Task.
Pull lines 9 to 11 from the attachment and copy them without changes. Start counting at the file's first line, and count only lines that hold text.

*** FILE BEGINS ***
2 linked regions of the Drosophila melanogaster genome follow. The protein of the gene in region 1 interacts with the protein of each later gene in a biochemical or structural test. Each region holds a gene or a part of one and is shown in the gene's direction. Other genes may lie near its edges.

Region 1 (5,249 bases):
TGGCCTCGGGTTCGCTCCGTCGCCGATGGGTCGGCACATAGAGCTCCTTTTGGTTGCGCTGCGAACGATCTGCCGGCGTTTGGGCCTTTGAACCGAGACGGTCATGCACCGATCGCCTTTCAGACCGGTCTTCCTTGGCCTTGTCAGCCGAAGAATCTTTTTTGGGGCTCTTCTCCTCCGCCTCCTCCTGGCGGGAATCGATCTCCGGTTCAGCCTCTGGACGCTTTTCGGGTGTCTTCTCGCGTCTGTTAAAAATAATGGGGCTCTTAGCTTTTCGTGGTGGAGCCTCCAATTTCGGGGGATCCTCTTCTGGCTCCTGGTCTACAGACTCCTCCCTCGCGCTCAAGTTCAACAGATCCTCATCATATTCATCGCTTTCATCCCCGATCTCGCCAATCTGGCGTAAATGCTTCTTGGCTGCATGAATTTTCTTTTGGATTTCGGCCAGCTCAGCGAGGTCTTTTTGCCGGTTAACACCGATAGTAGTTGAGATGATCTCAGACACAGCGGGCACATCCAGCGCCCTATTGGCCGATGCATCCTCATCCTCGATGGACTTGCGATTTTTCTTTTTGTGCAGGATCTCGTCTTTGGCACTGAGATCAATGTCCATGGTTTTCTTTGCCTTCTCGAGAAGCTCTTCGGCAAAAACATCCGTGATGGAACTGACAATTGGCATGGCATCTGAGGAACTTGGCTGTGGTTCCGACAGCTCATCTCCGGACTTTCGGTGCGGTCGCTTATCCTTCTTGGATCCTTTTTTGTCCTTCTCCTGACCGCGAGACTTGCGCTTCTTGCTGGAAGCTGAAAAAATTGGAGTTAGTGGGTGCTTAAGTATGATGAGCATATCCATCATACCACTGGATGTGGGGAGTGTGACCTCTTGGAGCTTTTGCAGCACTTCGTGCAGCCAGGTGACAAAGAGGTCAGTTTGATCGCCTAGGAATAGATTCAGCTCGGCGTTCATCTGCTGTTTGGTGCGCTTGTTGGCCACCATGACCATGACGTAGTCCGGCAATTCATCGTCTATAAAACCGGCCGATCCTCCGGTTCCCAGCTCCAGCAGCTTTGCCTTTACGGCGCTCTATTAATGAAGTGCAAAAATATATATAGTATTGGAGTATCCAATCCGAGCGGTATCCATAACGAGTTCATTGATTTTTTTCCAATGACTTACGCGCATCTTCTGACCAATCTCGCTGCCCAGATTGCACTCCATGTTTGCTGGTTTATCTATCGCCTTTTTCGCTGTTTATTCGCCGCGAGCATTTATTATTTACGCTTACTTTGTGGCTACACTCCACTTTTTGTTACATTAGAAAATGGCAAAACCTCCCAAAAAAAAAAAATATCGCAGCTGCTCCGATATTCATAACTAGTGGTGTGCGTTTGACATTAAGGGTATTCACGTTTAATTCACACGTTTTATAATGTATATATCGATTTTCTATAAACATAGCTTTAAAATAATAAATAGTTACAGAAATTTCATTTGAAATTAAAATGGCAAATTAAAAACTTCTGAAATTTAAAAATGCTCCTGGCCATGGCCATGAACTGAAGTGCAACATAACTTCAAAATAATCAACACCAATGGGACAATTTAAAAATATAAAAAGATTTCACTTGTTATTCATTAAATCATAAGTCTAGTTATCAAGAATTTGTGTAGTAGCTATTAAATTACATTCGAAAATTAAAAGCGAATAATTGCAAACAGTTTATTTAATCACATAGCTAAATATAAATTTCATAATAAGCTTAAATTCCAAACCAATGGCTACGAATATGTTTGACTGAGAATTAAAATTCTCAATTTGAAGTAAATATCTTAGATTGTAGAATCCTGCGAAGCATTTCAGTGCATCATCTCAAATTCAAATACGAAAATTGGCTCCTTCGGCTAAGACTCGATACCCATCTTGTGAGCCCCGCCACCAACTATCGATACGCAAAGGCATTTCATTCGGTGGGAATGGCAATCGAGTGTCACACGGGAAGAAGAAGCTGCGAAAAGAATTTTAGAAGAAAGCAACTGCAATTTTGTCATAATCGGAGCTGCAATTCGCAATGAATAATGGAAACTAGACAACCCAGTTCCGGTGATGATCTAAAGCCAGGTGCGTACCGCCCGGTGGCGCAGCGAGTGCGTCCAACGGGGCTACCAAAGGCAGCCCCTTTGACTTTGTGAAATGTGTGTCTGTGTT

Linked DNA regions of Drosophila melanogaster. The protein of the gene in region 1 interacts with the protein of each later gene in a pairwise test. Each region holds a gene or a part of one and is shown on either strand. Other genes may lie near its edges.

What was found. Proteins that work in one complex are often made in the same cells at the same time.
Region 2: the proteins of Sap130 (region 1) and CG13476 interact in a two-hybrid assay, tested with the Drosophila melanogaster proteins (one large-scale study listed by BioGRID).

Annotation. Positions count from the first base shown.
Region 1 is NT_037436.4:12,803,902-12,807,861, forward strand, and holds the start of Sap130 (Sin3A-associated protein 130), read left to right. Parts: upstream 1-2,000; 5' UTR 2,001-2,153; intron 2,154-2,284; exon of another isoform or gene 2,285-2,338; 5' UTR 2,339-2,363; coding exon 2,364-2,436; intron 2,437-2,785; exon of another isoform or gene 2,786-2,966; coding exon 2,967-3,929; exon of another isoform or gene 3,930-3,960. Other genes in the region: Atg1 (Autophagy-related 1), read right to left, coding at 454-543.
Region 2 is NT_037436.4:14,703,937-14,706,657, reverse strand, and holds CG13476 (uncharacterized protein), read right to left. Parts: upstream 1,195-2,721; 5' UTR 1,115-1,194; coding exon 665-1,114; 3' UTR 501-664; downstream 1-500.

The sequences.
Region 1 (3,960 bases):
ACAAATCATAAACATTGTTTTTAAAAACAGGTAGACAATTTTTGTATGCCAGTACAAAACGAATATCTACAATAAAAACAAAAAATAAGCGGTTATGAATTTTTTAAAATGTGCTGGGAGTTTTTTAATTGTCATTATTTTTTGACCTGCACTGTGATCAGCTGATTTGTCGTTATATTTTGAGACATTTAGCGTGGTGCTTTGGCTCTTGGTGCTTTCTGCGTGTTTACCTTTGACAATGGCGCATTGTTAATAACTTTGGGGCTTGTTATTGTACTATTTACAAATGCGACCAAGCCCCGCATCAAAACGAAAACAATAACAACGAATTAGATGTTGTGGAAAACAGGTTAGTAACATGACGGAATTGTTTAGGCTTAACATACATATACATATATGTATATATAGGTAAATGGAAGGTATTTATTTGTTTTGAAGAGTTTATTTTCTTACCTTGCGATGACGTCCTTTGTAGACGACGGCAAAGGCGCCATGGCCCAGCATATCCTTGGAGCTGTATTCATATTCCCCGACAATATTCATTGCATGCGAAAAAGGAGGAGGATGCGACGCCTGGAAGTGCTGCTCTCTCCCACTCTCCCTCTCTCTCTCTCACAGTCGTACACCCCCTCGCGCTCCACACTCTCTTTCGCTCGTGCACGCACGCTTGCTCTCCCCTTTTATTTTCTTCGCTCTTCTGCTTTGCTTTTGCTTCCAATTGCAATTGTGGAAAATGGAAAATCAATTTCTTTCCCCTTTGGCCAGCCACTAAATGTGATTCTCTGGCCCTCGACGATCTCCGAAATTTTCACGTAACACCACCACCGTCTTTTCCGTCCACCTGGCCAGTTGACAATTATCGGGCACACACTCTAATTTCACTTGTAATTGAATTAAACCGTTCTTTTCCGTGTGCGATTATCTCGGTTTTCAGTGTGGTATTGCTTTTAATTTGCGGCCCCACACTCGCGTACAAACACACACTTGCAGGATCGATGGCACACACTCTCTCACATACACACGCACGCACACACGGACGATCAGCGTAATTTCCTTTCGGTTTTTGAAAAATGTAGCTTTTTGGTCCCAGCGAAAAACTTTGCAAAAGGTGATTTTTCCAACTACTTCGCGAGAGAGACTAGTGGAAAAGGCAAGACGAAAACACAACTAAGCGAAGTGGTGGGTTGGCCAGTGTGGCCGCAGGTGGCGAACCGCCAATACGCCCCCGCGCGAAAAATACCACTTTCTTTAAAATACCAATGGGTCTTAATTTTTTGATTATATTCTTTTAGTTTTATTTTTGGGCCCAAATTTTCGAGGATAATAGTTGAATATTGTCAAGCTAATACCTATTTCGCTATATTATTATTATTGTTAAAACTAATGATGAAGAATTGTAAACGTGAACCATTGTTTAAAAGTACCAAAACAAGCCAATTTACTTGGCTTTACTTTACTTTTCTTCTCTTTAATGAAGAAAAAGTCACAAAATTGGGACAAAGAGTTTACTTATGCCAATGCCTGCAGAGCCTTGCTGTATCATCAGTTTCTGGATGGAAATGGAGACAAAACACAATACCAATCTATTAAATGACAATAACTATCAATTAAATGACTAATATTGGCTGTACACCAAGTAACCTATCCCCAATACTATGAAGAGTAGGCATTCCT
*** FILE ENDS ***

Region 2 is NT_037436.4:14,703,937-14,706,657, reverse strand, and holds CG13476 (uncharacterized protein), read right to left. Parts: upstream 1,195-2,721; 5' UTR 1,115-1,194; coding exon 665-1,114; 3' UTR 501-664; downstream 1-500.

The sequences.
Region 1 (3,960 bases):